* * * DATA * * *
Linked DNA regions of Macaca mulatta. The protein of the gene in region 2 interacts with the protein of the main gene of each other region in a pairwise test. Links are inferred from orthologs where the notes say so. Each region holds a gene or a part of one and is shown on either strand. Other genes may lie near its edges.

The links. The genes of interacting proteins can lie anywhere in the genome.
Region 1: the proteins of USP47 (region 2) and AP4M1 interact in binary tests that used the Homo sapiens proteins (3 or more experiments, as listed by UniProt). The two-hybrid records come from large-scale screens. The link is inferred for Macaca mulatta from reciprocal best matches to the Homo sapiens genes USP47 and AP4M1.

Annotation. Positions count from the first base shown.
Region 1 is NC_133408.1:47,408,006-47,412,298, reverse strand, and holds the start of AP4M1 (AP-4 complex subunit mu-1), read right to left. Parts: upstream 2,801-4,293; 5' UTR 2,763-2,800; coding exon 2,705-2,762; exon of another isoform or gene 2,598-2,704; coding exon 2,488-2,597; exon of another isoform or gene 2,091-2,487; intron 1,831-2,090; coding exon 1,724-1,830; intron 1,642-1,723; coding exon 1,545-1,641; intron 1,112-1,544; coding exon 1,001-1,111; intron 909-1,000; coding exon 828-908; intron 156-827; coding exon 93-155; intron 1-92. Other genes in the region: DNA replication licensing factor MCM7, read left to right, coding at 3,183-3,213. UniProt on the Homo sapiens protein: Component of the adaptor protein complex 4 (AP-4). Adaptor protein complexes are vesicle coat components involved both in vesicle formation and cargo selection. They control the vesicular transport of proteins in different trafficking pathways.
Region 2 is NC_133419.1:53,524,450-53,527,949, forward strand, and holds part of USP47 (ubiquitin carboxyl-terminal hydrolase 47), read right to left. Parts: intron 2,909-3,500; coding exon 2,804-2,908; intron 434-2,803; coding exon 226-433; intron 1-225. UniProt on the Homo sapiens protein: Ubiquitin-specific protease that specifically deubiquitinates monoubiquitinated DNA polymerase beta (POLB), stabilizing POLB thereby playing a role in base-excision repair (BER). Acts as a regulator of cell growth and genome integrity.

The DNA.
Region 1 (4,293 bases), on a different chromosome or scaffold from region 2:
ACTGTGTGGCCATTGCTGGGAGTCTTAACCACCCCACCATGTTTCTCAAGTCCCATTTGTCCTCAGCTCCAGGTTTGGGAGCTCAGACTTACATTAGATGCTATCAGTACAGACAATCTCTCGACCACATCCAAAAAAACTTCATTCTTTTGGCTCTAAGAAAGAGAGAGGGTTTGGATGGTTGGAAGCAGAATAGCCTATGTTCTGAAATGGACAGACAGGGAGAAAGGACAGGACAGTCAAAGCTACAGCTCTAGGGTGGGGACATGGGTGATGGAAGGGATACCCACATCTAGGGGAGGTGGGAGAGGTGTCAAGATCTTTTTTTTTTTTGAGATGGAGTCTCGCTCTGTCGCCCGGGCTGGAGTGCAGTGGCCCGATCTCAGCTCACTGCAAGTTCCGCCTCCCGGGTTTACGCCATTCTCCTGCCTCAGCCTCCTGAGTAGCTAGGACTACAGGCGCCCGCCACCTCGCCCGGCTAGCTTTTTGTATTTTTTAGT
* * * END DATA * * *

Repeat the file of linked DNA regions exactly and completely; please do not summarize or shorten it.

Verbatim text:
Linked DNA regions of Macaca mulatta. The protein of the gene in region 2 interacts with the protein of the main gene of each other region in a pairwise test. Links are inferred from orthologs where the notes say so. Each region holds a gene or a part of one and is shown on either strand. Other genes may lie near its edges.

The links. The genes of interacting proteins can lie anywhere in the genome.
Region 1: the proteins of USP47 (region 2) and AP4M1 interact in binary tests that used the Homo sapiens proteins (3 or more experiments, as listed by UniProt). The two-hybrid records come from large-scale screens. The link is inferred for Macaca mulatta from reciprocal best matches to the Homo sapiens genes USP47 and AP4M1.

Annotation. Positions count from the first base shown.
Region 1 is NC_133408.1:47,408,006-47,412,298, reverse strand, and holds the start of AP4M1 (AP-4 complex subunit mu-1), read right to left. Parts: upstream 2,801-4,293; 5' UTR 2,763-2,800; coding exon 2,705-2,762; exon of another isoform or gene 2,598-2,704; coding exon 2,488-2,597; exon of another isoform or gene 2,091-2,487; intron 1,831-2,090; coding exon 1,724-1,830; intron 1,642-1,723; coding exon 1,545-1,641; intron 1,112-1,544; coding exon 1,001-1,111; intron 909-1,000; coding exon 828-908; intron 156-827; coding exon 93-155; intron 1-92. Other genes in the region: DNA replication licensing factor MCM7, read left to right, coding at 3,183-3,213. UniProt on the Homo sapiens protein: Component of the adaptor protein complex 4 (AP-4). Adaptor protein complexes are vesicle coat components involved both in vesicle formation and cargo selection. They control the vesicular transport of proteins in different trafficking pathways.
Region 2 is NC_133419.1:53,524,450-53,527,949, forward strand, and holds part of USP47 (ubiquitin carboxyl-terminal hydrolase 47), read right to left. Parts: intron 2,909-3,500; coding exon 2,804-2,908; intron 434-2,803; coding exon 226-433; intron 1-225. UniProt on the Homo sapiens protein: Ubiquitin-specific protease that specifically deubiquitinates monoubiquitinated DNA polymerase beta (POLB), stabilizing POLB thereby playing a role in base-excision repair (BER). Acts as a regulator of cell growth and genome integrity.

The DNA.
Region 1 (4,293 bases), on a different chromosome or scaffold from region 2:
ACTGTGTGGCCATTGCTGGGAGTCTTAACCACCCCACCATGTTTCTCAAGTCCCATTTGTCCTCAGCTCCAGGTTTGGGAGCTCAGACTTACATTAGATGCTATCAGTACAGACAATCTCTCGACCACATCCAAAAAAACTTCATTCTTTTGGCTCTAAGAAAGAGAGAGGGTTTGGATGGTTGGAAGCAGAATAGCCTATGTTCTGAAATGGACAGACAGGGAGAAAGGACAGGACAGTCAAAGCTACAGCTCTAGGGTGGGGACATGGGTGATGGAAGGGATACCCACATCTAGGGGAGGTGGGAGAGGTGTCAAGATCTTTTTTTTTTTTGAGATGGAGTCTCGCTCTGTCGCCCGGGCTGGAGTGCAGTGGCCCGATCTCAGCTCACTGCAAGTTCCGCCTCCCGGGTTTACGCCATTCTCCTGCCTCAGCCTCCTGAGTAGCTAGGACTACAGGCGCCCGCCACCTCGCCCGGCTAGCTTTTTGTATTTTTTAGT